NEW YORK (GenomeWeb) – Using genome sequence data from more than 900 individuals of African ancestry, a team led by researchers at Johns Hopkins University has identified hundreds of millions of bases that are not represented in the human reference genome.
The researchers analyzed deep whole-genome sequence data from 910 previously sequenced African individuals, uncovering more than 296 million bases of sequence that did not align to version GRCh38 of the human reference genome. As they reported today in Nature Genetics, the researchers then assembled those non-reference sequences into more than 125,700 "African pan-genome contigs," including hundreds of contigs that overlapped with and altered protein-coding genes.
"Overall, these results suggest that a single reference genome is not adequate for population-based studies of human genetics," senior and co-corresponding author Steven Salzberg, a computational biology, biostatistics, and biomedical engineering researcher at Johns Hopkins, and his colleagues wrote. "Instead, a better approach may be to create reference genomes for all distinct human populations, which over time will eventually yield a comprehensive pan-genome capturing all of the DNA present in humans."
The GRCh38 reference genome represents more than 3 billion bases of sequence data, the team noted. And after more than a decade of ongoing improvements to it, gaps in the human genome have been shrinking, while efforts such as the Genome Reference Consortium have been attempting to flesh out forms of genomic variation with alternate loci. Even so, the work to accurately represent a broader range of human populations in the human reference genome is not finished.
"Despite these efforts, the current human reference genome derives primarily from a single individual, thus limiting its usefulness for genetic studies, especially among admixed populations, such as those representing the African diaspora," the authors wrote, noting that the "lack of diversity in the reference genome poses many challenges when analyzing individuals whose genetic background does not match the reference."
In a statement, Salzberg further noted that one problem with relying on a single reference genome is that "when a particular DNA analysis doesn’t match the reference and you throw away those non-matching sequences, those discarded bits may in fact hold the answers and clues you are seeking."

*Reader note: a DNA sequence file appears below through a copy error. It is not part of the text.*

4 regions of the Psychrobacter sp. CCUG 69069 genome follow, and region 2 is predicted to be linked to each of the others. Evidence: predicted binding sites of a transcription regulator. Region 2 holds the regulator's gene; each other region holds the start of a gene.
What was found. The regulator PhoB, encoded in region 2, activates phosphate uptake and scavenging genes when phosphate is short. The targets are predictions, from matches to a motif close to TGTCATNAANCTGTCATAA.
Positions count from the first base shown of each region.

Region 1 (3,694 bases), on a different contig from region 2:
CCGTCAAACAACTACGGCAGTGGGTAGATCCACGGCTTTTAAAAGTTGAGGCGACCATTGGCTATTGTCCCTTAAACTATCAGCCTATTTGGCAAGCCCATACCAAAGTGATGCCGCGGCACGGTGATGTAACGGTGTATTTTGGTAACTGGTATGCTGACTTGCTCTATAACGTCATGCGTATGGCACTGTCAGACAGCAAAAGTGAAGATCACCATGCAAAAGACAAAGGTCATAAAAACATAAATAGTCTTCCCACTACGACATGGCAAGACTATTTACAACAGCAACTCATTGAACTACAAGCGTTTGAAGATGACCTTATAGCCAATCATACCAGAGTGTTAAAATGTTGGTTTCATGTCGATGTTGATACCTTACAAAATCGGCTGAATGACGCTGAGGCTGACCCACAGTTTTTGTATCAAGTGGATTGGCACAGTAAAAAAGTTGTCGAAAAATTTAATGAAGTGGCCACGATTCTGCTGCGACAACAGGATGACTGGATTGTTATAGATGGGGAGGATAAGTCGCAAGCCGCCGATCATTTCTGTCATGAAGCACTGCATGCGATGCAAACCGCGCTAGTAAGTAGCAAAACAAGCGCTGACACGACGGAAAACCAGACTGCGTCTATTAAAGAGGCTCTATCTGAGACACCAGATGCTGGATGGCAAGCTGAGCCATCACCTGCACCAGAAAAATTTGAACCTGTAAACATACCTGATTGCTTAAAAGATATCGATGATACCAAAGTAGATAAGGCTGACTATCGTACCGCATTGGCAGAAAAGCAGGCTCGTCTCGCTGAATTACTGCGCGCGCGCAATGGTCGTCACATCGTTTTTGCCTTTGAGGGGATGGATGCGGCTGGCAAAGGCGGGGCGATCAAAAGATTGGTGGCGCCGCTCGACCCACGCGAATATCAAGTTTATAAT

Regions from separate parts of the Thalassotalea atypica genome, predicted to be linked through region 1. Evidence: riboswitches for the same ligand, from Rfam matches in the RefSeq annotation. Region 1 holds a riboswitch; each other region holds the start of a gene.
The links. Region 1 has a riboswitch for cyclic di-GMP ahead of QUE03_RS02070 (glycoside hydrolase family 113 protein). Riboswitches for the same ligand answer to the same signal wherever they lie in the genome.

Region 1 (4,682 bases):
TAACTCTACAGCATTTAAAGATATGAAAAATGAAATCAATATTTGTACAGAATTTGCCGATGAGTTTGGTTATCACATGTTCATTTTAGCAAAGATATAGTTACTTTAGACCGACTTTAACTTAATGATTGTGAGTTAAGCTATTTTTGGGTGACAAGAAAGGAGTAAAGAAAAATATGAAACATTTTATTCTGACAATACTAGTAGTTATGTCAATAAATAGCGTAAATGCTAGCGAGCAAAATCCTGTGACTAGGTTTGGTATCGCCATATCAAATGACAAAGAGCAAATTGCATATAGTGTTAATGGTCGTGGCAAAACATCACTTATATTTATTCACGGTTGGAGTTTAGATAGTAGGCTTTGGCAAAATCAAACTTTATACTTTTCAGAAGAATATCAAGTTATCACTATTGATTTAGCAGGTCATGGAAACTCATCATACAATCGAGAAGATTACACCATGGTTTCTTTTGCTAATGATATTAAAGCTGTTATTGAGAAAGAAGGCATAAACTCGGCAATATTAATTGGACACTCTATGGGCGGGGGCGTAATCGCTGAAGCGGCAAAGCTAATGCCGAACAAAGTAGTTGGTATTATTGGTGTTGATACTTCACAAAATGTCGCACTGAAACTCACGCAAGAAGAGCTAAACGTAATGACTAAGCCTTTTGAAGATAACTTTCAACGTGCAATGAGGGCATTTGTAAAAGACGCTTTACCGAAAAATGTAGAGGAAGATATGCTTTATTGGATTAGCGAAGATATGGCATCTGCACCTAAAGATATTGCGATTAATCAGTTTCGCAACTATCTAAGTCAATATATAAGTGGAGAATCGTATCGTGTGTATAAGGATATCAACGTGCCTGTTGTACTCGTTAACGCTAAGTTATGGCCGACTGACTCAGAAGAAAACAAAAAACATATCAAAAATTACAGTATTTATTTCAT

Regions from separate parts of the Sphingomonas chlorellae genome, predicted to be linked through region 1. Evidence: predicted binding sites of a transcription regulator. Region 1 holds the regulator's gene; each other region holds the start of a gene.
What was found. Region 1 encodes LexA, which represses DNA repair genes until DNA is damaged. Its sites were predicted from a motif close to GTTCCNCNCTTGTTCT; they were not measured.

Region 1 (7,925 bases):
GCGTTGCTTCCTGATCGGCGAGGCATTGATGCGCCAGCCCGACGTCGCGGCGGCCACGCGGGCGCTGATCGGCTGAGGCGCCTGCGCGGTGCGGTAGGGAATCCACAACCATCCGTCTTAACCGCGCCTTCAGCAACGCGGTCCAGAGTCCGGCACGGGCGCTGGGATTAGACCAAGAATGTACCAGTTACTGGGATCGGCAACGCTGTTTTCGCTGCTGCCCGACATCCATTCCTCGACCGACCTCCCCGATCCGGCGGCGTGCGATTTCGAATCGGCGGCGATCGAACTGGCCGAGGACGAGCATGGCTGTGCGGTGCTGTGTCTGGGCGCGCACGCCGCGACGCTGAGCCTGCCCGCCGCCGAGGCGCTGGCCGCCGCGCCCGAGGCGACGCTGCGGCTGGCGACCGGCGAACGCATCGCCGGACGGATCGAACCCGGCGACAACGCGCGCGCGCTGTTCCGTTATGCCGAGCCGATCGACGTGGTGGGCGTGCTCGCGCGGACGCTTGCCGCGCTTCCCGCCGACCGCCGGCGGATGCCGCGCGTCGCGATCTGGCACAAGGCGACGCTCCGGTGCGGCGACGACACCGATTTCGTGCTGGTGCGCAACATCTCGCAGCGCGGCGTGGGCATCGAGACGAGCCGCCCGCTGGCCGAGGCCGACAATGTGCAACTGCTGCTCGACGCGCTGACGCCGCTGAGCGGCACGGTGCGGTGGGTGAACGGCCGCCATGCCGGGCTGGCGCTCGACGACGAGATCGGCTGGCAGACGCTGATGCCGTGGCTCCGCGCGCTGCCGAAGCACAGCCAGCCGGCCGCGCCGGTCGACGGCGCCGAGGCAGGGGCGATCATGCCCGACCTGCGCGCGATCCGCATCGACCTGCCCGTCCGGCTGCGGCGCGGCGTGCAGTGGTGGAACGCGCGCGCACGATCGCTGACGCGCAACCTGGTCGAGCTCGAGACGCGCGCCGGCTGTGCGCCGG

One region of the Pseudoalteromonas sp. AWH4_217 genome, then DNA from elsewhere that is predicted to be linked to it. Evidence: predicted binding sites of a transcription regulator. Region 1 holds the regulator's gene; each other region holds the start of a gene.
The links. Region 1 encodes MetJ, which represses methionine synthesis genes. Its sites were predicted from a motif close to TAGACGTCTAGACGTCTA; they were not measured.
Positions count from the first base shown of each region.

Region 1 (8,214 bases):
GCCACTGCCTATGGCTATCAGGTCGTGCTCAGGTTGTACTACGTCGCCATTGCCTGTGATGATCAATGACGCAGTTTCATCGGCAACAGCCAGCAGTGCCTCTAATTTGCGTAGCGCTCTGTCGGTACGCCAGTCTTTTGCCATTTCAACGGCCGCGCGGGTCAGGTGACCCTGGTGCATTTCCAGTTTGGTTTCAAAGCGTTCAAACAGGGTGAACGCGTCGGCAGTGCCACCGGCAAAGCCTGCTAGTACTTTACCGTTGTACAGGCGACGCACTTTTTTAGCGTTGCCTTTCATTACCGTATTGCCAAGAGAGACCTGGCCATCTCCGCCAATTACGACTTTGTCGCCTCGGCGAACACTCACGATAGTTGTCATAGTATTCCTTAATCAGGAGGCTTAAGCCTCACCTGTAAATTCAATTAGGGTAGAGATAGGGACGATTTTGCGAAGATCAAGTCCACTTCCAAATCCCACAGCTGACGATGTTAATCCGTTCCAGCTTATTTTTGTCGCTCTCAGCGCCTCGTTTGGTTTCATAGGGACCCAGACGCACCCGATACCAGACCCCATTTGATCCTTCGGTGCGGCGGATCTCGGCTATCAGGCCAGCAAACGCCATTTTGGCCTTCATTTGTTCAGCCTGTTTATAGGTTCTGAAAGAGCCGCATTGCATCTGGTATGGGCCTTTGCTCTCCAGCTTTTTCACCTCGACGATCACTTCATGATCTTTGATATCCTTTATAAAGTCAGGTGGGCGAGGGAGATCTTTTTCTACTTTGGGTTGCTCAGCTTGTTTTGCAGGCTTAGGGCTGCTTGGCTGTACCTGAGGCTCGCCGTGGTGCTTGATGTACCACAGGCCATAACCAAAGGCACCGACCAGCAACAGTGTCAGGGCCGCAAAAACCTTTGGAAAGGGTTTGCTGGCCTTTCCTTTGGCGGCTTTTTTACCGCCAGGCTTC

The researchers brought together nearly 1.2 trillion paired-end reads for the analysis — the 910 individuals included in the study had their genomes sequenced to an average depth of 30- to 40-fold by the Consortium on Asthma among African-Ancestry Populations in the Americas (CAAPA).
The team's analysis suggested that an African pan-genome bolstered by these new sequences contained roughly 10 percent more DNA than found in the GRCh38 human reference genome. It placed the 296.5 million bases of sequences that resisted alignment with the reference genome into 125,715 contigs, including 33,599 contigs present in the genomes of two or more of the CAAPA participants and tens of thousands of contigs that closely resembled sequences in Korean or Chinese genomes.
Each of the CAAPA participants carried an average of 859 African pan-genome contigs, the researchers reported, and these 387 inserted sequences overlapped with known genes, producing 315 distinct protein-coding gene compositions.
And when they looked at the distribution of the African pan-genome sequences in genomes from a dozen more African individuals and a dozen European individuals enrolled in the Simons Genome Diversity Project, the investigators found that while some of the sequences turned up in individuals of European ancestry, they were far more common in the African individuals profiled.
From these and other findings, the authors suggested that some of the African pan-genome contigs detected in the new study "have been lost in the small number of individuals used to create GRCh38, although some of them may reside in the few remaining gaps in the genome," and concluded that the analyses "demonstrate that the standard human reference genome lacks a substantial amount of DNA sequence compared with other human populations."